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Hyperion Records

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Track(s) taken from CDA67131/2
Recording details: June 1995
All Saints' Church, East Finchley, London, United Kingdom
Produced by Andrew Keener
Engineered by Tony Faulkner
Release date: March 1996
Total duration: 12 minutes 9 seconds

'He commands the four qualities that a Scriabin interpreter must have: a feverish intensity, a manic vision, a sovereign and fastidious command of the pedal, and a huge dynamic range' (Gramophone)

'Hamelin rises to the challenges of this music with complete mastery. But his is more than a purely technical triumph (though the effortless of his playing has to be heard to be believed)' (BBC Music Magazine)

'This is one of the most significant Scriabin recordings of recent years, as well as another triumph for Hamelin, who reveals as much affinity for this Russian mystic as he has for Alkan, Godowsky, Ives, and Bolcom on earlier discs … Two more favorable elements must be noted: Hyperion's spacious and vivid recorded sound, and a really superb set of booklet notes by Simon Nicholls' (American Record Guide)

'Hamelin's playing enthralls the ear with its rounded, never-ugly tone, flickering fingerwork, and thunderous power. A sensational issue in every sense' (Classic FM Magazine)

'Hamelin's playing has superb authority and presence, and when required the greatest delicacy too. His amazing technical skill is completely at the service of the music. This is a major release' (Classic CD)

'Hamelin's revelatory cycle of the Scriabin sonatas takes top honors rather easily … a vein that's rarely been mined—and never with such virtuoso perfection. The more you think you know about these scores, the more striking you're liable to find this set' (Fanfare, USA)

'Marc-André Hamelin is the most important interpreter of Scriabin's music to have come along in decades' (Clavier)

'Il a les doigts et la sensibilité, la clairvoyance aussi, qui lui permettent de trouver un lyrisme généreux' (Le Monde de la Musique, France)

Piano Sonata No 8, Op 66

Introduction  EnglishFrançaisDeutsch
The last three sonatas were all written in 1912/3 on a country estate. The Sonata No 8, Op 66, was the last to be finished and is notable among the late works for its length and inward, meditative character—reflected in the rarity in the score of the emotionally charged performance directions of which the composer had become fond. Scriabin never performed the work himself, but spoke enthusiastically of it, and of the exquisite proportions of its form: he thought of his quasi-geometrical organizations as ‘bridges between the visible [the natural world] and the invisible [the conceptual, artistic realm]’. The opening chords he thought of as counterpoint, but a counterpoint where all the parts were ‘at perfect peace’. This may link with his view of the cosmos as ‘a system of correspondences’ and his desire to contemplate things ‘on the level of unity’. A letter to Tatyana Schloezer in 1905 had spoken of a desire to ‘explain the Universe in terms of free creativity’. Boris Asafiev associated the piece with ‘the physical world and the laws of energy’, and the themes are said by Sabaneiev to represent the elements. It is easy to hear the lightness and mobility of air in the recurring cascades of fourths, contrasting with the solidity of earth at the beginning, and a later development of the Allegro theme ebbs and flows like the waves of the sea. The luminous use of trills in this sonata is particularly ravishing. One theme stands out from the others: marked ‘tragique’, it climbs and aspires only to fall back exhausted. Scriabin was particularly taken with the change of mood from hope to despair within this melodic arch, and it is tempting to see in this musical idea, as Faubion Bowers has suggested, the phenomenon of individual consciousness—regarded by Scriabin as an ‘illusion’, but one necessary to the contrast required even in so sophisticated and modified a sonata form as this one. The interpenetration of themes is even more thorough-going than in the Seventh Sonata, and the work’s material is summed up in a final dance of increasing speed, complexity and immateriality where all seems to dissolve into its constituent atoms.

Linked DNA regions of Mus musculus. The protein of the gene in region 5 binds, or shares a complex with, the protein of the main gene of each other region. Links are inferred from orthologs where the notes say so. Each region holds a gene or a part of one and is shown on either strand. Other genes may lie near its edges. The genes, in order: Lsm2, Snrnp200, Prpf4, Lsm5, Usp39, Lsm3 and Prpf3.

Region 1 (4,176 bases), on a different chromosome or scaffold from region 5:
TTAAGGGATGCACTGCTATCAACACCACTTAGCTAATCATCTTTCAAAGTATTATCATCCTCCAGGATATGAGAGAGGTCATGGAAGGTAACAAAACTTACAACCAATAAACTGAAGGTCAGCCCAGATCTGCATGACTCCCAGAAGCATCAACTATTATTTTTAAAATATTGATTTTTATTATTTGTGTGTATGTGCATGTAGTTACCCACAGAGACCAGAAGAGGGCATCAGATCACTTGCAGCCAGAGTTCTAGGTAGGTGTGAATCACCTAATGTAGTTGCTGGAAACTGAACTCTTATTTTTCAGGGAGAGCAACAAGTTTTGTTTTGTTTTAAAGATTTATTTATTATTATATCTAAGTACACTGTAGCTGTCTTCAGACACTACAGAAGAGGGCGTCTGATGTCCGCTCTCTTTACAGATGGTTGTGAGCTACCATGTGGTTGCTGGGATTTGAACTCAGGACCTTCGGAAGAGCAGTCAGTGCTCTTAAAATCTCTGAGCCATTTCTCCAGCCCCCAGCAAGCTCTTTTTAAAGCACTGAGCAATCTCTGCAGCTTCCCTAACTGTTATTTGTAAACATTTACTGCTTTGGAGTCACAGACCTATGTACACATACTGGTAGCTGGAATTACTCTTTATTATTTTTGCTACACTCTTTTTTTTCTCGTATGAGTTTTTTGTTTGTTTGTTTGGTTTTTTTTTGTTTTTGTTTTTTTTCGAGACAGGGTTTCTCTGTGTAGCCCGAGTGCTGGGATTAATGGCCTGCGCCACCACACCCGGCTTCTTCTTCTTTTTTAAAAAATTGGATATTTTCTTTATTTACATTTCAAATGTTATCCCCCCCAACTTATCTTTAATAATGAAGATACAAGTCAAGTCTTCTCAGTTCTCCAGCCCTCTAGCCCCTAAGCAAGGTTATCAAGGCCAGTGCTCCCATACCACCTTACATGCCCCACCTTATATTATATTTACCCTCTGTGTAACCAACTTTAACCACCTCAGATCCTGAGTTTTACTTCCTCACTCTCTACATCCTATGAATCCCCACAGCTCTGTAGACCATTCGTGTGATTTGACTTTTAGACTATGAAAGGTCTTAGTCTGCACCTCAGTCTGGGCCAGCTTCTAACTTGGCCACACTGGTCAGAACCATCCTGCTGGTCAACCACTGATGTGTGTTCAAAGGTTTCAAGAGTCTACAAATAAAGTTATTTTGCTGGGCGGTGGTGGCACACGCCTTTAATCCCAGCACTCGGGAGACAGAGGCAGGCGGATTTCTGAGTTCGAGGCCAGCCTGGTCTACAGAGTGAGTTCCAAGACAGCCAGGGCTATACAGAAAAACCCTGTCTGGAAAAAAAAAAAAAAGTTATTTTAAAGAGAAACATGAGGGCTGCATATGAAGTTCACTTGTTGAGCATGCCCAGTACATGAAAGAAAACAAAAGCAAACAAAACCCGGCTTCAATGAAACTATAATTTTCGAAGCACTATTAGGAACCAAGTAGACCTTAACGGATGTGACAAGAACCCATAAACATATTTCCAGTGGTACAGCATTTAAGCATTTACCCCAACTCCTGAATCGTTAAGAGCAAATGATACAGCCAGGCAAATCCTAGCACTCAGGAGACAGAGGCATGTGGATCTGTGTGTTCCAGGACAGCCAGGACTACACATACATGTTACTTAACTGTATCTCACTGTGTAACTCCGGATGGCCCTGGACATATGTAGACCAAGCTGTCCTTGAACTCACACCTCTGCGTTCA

from notes by Simon Nicholls © 1996

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